At first, it may be hard to believe that it is possible for a process which was developed for efficiency in supermarkets could be adapted to the world of healthcare. During the 1940s, Toyota employees observed that supermarkets in the U.S. were able to easily and consistently offer customers food whenever they needed it, without the need to hold on to large quantities of inventory. They noted that supermarket coolers were stocked using a first-in-first-out system that restocked from back to front. There are visual cues placed within each stock room that let employees know exactly how much inventory they should order as stock gets depleted.
The Japanese car manufacturer then applied this system successfully into its operations, allowing it to increase efficiency. Toyota coined the term kanban as the name of this methodology. Much later, companies like Virginia Mason pioneered the adoption of kanban to make the process of providing healthcare more efficient and effective. Here are three ways kanban can help make the healthcare industry more efficient.
- Use of Kanban Inventory Software Solutions
Through the use of technology such as software, barcodes and RFID tags, tracking of inventory patterns and levels at healthcare facilities has now been made much simpler. There are many kanban inventory solutions available today to fully automate the processes involved. While many facilities still implement a two-bin system to great effect, the use of kanban software makes use of scanning of RFID tags and barcodes to supplement the bins as well as an electronic database to give accurate inventory tracking.
A robust automated system based on kanban principles manages the entire supply chain more efficiently. It signals when a restocking order is required when a bin is depleted. It is also capable of tracking lead times in order to ensure that a facility always has a sufficient amount of stock available.
In addition, managers of healthcare facilities can make use of kanban inventory software to produce reports on productivity.
- Consolidating Supply Inventory
In the field of commercial healthcare, suppliers are experiencing shrinking margins because of steadily declining reimbursement levels. For instance, in the orthopedic industry, firms are forced to produce lower volumes of products, which means that the benefits of implementing a kanban system may not become immediately apparent.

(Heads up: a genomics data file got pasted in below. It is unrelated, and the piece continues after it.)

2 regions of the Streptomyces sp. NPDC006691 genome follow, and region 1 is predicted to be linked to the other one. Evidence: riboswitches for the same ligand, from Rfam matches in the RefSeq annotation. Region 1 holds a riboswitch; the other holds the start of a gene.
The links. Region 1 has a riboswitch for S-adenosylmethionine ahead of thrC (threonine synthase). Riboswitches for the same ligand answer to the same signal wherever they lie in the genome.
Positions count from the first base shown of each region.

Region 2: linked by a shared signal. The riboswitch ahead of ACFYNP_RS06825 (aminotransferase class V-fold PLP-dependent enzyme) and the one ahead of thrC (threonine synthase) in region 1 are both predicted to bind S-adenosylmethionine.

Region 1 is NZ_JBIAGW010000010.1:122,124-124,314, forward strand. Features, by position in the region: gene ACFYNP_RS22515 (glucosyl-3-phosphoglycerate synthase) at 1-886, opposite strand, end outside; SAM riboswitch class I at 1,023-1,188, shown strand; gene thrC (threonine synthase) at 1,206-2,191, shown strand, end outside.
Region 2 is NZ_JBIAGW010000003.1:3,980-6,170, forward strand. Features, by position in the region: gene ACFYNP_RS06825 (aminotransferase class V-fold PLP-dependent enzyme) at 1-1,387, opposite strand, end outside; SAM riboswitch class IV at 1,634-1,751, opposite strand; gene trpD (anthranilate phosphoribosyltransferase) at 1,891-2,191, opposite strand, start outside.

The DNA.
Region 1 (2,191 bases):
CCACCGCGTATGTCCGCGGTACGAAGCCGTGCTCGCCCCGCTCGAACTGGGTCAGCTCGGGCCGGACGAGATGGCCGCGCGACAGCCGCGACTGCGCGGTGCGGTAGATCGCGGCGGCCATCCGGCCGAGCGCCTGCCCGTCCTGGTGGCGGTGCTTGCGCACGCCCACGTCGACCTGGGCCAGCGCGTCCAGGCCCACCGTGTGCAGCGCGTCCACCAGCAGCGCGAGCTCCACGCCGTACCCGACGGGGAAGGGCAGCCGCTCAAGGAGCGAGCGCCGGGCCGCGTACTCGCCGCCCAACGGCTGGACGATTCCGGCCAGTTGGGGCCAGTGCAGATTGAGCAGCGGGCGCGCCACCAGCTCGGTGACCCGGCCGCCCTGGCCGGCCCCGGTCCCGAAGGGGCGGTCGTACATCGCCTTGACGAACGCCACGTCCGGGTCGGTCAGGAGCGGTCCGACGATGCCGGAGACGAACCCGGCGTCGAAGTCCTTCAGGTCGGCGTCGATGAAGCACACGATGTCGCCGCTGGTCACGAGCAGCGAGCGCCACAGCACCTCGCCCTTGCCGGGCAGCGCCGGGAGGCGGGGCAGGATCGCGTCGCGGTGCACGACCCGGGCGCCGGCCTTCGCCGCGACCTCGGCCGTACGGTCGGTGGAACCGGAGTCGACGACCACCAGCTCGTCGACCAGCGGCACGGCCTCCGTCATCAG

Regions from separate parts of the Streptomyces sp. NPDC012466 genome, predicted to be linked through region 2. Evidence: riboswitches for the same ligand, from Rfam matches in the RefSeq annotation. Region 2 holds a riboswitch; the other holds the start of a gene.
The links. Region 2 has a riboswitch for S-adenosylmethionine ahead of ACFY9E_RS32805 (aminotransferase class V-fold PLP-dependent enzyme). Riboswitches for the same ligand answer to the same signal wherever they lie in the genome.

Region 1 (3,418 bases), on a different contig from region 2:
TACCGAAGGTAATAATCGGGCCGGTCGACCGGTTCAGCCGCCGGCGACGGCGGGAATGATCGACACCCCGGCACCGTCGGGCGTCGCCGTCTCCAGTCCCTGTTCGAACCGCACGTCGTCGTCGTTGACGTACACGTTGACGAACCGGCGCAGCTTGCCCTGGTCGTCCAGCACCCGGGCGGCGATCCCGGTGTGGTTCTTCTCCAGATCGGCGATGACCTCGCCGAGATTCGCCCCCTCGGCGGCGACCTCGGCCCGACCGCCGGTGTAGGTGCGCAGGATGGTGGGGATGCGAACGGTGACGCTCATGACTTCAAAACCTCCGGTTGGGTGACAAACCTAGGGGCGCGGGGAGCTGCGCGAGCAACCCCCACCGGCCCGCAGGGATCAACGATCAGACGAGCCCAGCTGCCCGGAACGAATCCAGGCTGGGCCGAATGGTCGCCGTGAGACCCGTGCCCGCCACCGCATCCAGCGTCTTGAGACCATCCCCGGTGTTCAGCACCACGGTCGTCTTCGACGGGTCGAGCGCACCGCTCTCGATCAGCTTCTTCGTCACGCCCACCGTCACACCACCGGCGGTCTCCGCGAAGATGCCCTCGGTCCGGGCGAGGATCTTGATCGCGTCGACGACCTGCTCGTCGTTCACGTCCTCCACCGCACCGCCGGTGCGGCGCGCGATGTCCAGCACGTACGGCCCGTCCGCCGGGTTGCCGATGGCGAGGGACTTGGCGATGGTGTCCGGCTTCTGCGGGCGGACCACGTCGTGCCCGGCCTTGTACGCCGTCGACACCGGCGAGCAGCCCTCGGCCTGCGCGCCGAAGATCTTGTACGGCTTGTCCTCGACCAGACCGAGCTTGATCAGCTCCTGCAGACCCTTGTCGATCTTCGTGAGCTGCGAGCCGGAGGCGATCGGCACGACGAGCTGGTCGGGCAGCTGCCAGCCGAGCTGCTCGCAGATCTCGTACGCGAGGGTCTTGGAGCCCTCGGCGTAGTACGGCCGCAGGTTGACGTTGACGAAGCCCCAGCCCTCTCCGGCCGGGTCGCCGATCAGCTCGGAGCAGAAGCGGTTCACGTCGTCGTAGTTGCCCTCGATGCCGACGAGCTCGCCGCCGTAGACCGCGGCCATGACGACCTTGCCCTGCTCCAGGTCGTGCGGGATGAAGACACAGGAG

In spite of this, DJ Orthopedics, a firm which specializes in the creation of non-operative regeneration, repair and rehabilitation products has successfully trialed a kanban system. Within one of the company’s manufacturing facilities, they put in place a five-sided kanban inventory system which stores kanban cards for most of the products within its inventory.
Any time a particular item requires replenishment, there is a card which signals the crew and suppliers who are in charge of the store room. The system has helped the company to reduce its warehouse size and cut down on production times. The lean kanban system has also let the company improve on its on-time deliveries while increasing its profits compared to its peers in the healthcare field.
- Merging Workflows to Reduce Staff Workload
In order to match staffing demand, hospitals may think of the need to redeploy staff from other departments within the facilities. In the experience of many healthcare professionals with regard to workload reduction, flexibility of the workforce, leveling and cross training, the solution to congestion will often be found outside departmental bounds. Lean kanban principles teach that effective countermeasures to these problems can be found when examined across the entire organization.
Facility resources personnel in particular need to be able to move between an emergency department and hospital wards whenever required. Workload needs to be shared by the entire hospital. Through the use of kanban cards and automated systems, it is easier to move staff from one part of the hospital to the other as required, without any negative effect, similar to how inventory is ordered as required.
Stores managers in hospitals often feel more comfortable when holding on to large stocks of supplies in fear that they may unexpectedly run out. However, the flip side is that this often leads to excessive inventory and expired items. It may take time to convince them that a lean kanban system is reliable, but in the end, it is worth the effort.